Friday, November 11, 2011

Washington State Lifts Limits on Medicaid Patient ER Visits

      A few months ago I wrote a blog post about Washington State implementing a law starting October 1, 2011 that limited the amount of ER visits for Medicaid patients to three visits a year.    Many physicians, including myself felt it was extremely dangerous to place these limits on patients.  The  Washington State chapter of the American College of Emergency Physicians, Seattle Children's Hospital, Washington State Medical Association, and the Washington State Hospital Association filed a lawsuit challenging this.  Yesterday the Court lifted the limit on the ER visits.

      Of note,  when they looked closer at the numbers they discovered that 97 percent of Washington's Medicaid clients did't even exceed three ER visits a year. "They blamed a "small, but expensive group" of patients for running up large numbers of visits.  Some of those patients have more than 100 visits a year, often for chronic conditions and a need for painkillers, officials said."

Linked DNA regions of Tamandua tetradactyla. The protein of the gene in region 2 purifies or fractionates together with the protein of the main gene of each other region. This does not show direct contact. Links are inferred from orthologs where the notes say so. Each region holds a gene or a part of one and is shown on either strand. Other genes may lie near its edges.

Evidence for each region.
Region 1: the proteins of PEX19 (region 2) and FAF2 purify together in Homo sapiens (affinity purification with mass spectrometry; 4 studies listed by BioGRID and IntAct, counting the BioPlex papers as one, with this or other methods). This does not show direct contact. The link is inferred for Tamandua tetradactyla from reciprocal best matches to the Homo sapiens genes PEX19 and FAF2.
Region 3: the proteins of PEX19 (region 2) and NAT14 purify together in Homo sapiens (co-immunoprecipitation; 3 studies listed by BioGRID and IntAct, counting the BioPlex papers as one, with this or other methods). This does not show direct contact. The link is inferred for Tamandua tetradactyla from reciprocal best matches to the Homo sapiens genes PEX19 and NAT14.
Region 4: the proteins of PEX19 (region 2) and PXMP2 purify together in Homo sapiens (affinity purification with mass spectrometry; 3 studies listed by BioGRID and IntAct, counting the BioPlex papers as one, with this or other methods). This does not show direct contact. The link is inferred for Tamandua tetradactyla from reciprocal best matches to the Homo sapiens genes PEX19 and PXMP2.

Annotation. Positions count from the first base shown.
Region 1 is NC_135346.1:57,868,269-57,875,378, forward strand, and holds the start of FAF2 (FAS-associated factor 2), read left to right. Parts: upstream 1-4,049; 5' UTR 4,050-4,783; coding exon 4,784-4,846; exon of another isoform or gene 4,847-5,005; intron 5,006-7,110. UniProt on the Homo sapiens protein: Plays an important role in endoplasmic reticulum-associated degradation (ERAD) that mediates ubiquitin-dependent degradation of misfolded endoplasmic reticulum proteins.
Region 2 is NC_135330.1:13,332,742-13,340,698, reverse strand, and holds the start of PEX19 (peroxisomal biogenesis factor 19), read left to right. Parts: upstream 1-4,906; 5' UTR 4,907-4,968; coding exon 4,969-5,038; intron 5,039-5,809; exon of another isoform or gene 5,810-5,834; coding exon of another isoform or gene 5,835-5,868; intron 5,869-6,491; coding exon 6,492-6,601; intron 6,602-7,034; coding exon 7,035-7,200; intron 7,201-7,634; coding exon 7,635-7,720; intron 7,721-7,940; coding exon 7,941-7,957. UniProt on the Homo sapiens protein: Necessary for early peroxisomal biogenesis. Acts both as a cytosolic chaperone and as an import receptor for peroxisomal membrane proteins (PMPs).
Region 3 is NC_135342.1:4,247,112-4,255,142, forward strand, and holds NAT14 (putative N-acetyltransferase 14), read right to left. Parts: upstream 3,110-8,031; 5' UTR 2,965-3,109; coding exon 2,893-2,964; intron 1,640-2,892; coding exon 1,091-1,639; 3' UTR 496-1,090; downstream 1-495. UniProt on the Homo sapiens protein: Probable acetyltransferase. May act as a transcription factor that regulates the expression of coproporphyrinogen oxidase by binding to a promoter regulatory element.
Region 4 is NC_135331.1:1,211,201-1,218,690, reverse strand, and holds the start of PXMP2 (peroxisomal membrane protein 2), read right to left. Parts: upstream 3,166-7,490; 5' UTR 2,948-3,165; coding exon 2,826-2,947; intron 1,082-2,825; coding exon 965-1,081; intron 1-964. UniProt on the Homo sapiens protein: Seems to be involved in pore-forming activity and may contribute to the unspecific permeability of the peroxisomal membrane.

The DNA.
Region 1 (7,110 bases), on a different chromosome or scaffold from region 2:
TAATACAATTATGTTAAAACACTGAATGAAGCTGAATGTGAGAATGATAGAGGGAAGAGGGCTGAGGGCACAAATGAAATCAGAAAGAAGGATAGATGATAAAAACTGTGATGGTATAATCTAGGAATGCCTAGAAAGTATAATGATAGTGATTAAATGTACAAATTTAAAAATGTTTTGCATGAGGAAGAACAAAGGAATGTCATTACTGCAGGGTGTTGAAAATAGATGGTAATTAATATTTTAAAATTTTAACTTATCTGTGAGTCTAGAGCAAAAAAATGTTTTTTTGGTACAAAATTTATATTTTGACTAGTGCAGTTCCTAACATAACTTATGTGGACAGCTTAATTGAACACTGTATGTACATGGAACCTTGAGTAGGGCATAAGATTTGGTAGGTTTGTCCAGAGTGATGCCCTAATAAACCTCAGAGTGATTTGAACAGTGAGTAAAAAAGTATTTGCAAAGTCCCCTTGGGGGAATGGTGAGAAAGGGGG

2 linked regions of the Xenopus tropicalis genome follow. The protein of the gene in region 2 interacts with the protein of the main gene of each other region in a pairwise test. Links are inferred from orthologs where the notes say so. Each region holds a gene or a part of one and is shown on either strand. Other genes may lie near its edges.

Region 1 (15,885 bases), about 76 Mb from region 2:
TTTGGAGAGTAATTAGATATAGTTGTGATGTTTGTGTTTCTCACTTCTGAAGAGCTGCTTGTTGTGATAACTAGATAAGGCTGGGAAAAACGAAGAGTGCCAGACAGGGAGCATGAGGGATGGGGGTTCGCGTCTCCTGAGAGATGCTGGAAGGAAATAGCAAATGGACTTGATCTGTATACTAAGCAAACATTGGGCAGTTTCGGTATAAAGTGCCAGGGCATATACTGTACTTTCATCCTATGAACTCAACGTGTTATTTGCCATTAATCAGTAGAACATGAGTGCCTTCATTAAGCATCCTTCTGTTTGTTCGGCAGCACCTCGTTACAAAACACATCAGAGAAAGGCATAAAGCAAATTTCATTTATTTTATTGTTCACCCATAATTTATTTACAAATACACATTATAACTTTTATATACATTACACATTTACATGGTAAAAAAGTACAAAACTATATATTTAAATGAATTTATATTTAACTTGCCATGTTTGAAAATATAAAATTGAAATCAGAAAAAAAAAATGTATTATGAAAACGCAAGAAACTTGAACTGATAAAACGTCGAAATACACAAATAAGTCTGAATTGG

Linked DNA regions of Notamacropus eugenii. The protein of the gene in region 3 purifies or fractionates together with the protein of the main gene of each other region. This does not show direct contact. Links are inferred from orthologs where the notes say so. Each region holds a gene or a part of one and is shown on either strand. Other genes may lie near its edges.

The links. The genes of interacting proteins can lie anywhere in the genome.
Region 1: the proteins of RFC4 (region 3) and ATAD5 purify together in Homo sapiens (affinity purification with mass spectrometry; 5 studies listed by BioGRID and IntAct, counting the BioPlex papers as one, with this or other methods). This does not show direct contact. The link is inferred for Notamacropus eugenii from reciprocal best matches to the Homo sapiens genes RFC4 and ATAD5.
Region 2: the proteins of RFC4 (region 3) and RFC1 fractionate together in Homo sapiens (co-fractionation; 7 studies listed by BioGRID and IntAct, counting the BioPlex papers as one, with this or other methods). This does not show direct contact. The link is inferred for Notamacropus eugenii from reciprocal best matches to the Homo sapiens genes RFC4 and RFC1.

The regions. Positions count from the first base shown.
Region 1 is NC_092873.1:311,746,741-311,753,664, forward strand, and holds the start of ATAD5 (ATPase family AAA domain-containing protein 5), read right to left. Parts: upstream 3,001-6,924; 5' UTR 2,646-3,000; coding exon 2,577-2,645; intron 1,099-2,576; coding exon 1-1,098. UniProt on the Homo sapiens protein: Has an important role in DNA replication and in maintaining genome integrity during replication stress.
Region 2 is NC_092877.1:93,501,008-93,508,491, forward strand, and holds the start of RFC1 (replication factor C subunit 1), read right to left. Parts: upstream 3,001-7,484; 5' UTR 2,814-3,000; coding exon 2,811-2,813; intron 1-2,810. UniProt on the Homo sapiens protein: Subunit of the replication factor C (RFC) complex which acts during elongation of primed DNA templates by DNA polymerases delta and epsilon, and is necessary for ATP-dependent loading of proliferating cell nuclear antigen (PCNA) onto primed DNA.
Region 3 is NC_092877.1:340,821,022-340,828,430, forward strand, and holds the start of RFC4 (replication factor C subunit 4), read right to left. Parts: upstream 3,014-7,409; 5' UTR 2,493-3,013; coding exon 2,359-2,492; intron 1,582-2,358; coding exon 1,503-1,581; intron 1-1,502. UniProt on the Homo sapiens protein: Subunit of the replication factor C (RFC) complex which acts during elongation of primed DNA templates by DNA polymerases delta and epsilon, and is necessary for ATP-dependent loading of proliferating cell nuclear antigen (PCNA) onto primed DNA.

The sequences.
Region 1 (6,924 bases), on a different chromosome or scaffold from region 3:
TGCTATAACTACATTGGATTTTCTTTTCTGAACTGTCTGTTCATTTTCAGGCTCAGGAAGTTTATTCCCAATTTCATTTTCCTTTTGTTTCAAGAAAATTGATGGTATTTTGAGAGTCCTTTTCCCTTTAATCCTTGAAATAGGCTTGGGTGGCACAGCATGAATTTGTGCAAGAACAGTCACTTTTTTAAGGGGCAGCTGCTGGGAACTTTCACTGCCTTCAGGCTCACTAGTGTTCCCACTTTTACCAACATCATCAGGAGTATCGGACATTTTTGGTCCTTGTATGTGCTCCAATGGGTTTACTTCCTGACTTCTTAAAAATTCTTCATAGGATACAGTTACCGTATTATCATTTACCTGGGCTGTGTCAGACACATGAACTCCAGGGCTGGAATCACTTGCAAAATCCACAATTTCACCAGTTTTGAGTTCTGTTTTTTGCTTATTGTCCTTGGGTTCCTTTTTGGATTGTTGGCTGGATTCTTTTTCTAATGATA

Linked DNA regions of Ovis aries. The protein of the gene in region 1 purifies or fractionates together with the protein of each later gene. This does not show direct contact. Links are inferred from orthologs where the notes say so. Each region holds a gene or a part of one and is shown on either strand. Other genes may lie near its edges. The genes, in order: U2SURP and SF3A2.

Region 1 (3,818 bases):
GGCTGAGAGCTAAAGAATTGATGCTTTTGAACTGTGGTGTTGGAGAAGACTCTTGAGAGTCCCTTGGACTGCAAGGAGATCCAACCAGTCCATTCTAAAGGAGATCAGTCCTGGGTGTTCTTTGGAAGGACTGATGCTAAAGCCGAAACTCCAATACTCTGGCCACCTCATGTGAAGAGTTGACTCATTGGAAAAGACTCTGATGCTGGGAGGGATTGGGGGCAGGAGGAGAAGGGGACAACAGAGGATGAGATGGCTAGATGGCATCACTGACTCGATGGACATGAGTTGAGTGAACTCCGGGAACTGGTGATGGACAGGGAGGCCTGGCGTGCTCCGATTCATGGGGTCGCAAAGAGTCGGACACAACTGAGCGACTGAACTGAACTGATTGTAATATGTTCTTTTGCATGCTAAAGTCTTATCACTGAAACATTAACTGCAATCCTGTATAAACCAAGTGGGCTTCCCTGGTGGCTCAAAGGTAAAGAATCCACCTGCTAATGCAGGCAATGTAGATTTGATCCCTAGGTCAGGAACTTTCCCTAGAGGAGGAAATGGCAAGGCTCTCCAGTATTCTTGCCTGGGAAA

Read more:

State lifts three-visit ER limit for poor patients


  1. Okay, great. But when that "small, but expensive group" shows up, who pays the bills? And if the hospital pays the bills and goes broke doing so, do they get bailed out, or are they allowed to fail?


  2. Now that the law that would limit Medicaid visits has been repealed, Medicaid will still pay the bills for the "small, but expensive group." I personally believe that a better way to try to reduce costs in this population would be to provide more primary care access for these patients so they can avoid using the ER (using the ER is a lot more expensive then going to a primary care doctor). But there are huge shortages of primary care doctors, at that is only going to get worse. We need more primary care doctors, physican assitants, nurse practitioners that can see these patients so that they don't have to go to the ER.